Windows auth – the dot rule
So to clarify, I am trying to get Internet Explorer to authenticate against something. In the default configuration the security settings restrict this automatic login to the Intranet zone. If the machine thinks it is in an Intranet it will do what I need it to. The Intranet is defined by the settings in Internet Explorer. By default this means anything you explicitly list as part of the Intranet, any sites that don’t go through a configured proxy server, and those that are accessed via a UNC path. This last one is better understood as “the dot rule” and means that you can’t do it against IP addresses of Fully Qualified Domain Names (FQDNs). This is because both IPs and FQDNs have dots in them. All this meant the attack needed a DNS server.
The final attack flow
The diagram is what my attack flow ended up looking like:
- The victim joins the evil twin wireless network and asks for a DHCP lease
- The DHCP lease is supplied by the attackers DHCP server
- Then an HTTP request goes through the evil web proxy
- The web proxy downgrades the request as much as possible to enable easy injection on the response. This includes removing or altering HTTP headers and so on but not things like SSL stripping.
- The HTTP response then gets an image tag injected into it
- Which then creates a DNS resolution request
- And then the SMB stack from responder kicks in and helpfully provides authentication capabilities
The challenges / HTTP is a pain
That all sounds like it should be amazing and work nicely and it kinda works… I had lots of problems:
- First of all HTTP is a pain, there are a lot of variants in it.
- The WiFi Pineapple doesn’t have a lot of power so I couldn’t just use other peoples libraries. This meant that I had to write a lot of this myself.
- I found that there were status codes coming up with problems that I had no idea about and not seen before like an HTTP 416 error. This is “Range not satisfiable” – what on Earth does that mean?
- Lots of HTTP headers were causing me problems.
- Normal error handling was also tricky because sometimes connections and just not completed properly.
- I discovered that there are behavioural differences between the use of transparent proxies and declared proxies. One of the things that is different is that transparent proxies don’t get explicitly told what port to actually go and make the request on. This is because its part of the original TCP connection. If you are doing iptables manipulations you lose some of that information. It’s often easy to guess but that isn’t great and it still needs coding up.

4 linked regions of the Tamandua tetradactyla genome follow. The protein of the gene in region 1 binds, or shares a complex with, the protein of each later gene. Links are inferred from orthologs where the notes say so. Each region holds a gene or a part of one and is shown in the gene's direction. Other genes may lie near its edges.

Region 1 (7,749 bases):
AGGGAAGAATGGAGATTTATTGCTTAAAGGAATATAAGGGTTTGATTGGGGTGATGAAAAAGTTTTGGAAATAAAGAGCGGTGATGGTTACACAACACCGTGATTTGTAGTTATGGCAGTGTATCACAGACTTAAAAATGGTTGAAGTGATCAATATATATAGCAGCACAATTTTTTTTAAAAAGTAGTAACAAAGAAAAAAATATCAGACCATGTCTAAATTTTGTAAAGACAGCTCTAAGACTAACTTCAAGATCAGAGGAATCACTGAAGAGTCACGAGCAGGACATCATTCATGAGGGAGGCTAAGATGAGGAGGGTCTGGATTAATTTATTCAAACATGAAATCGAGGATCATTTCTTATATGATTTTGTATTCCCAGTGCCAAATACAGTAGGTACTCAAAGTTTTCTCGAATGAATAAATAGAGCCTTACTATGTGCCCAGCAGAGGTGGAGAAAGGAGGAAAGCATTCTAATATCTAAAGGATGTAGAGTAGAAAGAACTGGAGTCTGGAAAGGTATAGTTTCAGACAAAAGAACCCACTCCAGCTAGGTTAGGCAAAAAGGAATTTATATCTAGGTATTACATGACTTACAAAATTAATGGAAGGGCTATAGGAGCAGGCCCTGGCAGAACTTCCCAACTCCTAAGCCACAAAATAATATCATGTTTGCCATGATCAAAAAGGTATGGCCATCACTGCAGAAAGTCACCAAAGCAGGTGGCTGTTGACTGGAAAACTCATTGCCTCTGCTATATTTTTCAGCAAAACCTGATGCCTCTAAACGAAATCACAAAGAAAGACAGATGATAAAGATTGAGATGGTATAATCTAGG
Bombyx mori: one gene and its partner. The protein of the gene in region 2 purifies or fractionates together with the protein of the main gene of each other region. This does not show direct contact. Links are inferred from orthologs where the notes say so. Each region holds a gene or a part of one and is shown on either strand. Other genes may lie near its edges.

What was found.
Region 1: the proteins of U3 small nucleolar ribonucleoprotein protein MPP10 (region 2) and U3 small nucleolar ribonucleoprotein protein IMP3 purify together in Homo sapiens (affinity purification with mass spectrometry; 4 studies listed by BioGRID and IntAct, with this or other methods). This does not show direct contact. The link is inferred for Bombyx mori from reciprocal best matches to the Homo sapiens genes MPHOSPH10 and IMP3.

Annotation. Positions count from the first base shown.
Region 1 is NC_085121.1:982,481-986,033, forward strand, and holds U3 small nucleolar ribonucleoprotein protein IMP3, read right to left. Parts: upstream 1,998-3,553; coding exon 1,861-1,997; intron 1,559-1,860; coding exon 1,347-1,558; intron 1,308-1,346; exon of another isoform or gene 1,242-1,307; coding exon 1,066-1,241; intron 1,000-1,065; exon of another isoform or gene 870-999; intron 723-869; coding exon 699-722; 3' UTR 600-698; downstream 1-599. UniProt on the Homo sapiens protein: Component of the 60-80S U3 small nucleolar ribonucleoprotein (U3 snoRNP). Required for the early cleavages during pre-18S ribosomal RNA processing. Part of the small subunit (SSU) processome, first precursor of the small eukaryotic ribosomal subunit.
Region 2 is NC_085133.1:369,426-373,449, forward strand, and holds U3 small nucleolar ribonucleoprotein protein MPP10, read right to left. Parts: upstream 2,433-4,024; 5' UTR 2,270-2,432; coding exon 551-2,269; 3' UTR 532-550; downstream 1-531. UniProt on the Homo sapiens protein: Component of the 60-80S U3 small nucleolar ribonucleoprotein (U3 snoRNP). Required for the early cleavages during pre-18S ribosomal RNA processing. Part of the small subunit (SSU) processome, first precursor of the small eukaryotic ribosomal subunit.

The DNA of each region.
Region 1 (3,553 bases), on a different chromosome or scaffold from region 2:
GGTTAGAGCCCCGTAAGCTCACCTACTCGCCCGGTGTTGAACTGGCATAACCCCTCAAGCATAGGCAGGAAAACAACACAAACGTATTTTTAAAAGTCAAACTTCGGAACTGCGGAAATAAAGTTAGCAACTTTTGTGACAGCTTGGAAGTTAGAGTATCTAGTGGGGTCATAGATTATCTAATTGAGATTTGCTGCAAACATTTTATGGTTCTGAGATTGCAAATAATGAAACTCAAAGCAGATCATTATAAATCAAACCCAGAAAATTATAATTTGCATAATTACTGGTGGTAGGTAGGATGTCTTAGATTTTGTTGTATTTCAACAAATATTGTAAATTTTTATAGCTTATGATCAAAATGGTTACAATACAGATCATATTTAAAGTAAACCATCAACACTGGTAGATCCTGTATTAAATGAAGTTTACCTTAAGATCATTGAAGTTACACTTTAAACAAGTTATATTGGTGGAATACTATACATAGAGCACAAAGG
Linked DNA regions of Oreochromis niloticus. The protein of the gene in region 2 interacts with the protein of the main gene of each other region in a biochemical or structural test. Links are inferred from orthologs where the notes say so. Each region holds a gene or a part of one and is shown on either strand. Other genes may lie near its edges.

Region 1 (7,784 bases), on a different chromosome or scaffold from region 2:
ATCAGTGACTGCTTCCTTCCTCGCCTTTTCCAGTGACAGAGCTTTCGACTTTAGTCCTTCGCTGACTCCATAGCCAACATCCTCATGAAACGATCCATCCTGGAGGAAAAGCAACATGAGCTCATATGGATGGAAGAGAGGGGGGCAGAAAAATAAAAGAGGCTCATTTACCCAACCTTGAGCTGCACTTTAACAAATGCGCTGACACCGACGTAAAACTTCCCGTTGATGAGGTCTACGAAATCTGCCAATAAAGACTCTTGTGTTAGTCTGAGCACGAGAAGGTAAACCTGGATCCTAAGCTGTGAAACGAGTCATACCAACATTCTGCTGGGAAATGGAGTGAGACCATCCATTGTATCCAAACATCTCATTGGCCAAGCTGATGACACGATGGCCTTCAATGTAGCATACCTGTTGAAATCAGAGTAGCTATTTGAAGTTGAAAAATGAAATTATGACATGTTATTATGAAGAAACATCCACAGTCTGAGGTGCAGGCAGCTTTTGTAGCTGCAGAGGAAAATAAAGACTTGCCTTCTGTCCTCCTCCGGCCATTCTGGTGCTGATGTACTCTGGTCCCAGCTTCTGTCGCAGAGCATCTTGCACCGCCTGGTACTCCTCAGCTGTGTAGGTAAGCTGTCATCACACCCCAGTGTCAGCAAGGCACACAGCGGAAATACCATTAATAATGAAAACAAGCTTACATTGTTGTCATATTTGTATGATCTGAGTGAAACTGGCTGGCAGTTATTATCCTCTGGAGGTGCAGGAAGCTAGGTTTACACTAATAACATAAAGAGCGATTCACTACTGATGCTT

Transaction size and chunking
My favourite challenge was HTTP chunking and the differences between HTTP 1.0 and 1.1. Although they are a bit interchangable one of the biggest headaches I had was dealing with Chunked Transfer Encoding (CTE). In CTE you get a chunk of information and then the next chunk and so on. This is fine but there seems to be two different types of CTE: marked and unmarked.
When you think about it, I am trying to inject an HTML tag so I had to be quite careful with where that tag goes. Otherwise you end up with half of the injected tag in one chunk and half in the next chunk. Alternatively, you can save the whole response in the transparent proxy, manipulate it and the spit it out at the end. But this introduces delays which might make users suspicious of the gateway.
Successes and failures
The success I had was the fact that a standalone Windows 7 machine gave me NetNTLM creds no problem whatsoever, every single time it was happy. Unfortunately the moment I joined the machine to an Active Directory domain, things started going a bit pear shaped. Unfortuantely, what happens is that the SMB connection starts and almost straight away the targeted machine tries to work out where it’s Kerberos KDC is. It performs DNS resolution for the FQDN of the Active Directory Domain that it knows about. When it doesn’t get a response, or a “no such name” response, it literally just sends an RST packet ending the connection to my attacking infrastructure. Game Over….
There are lots of ways I think I could develop this further. I ran out of time for my Master’s thesis so I had to submit and it was fine. I think you might well be able to develop it to impersonate the KDC. Perhaps, depending on what it is looking for to prove that it is within the correct network it might be possible to trick it and get the authentication desired.
The tool is on GitHub, I definitely could develop it further. Machines joined to a domain are not vulnerable to this attack (yet), but those that are not domain joined are vulnerable.
Thank you very much, are there any questions?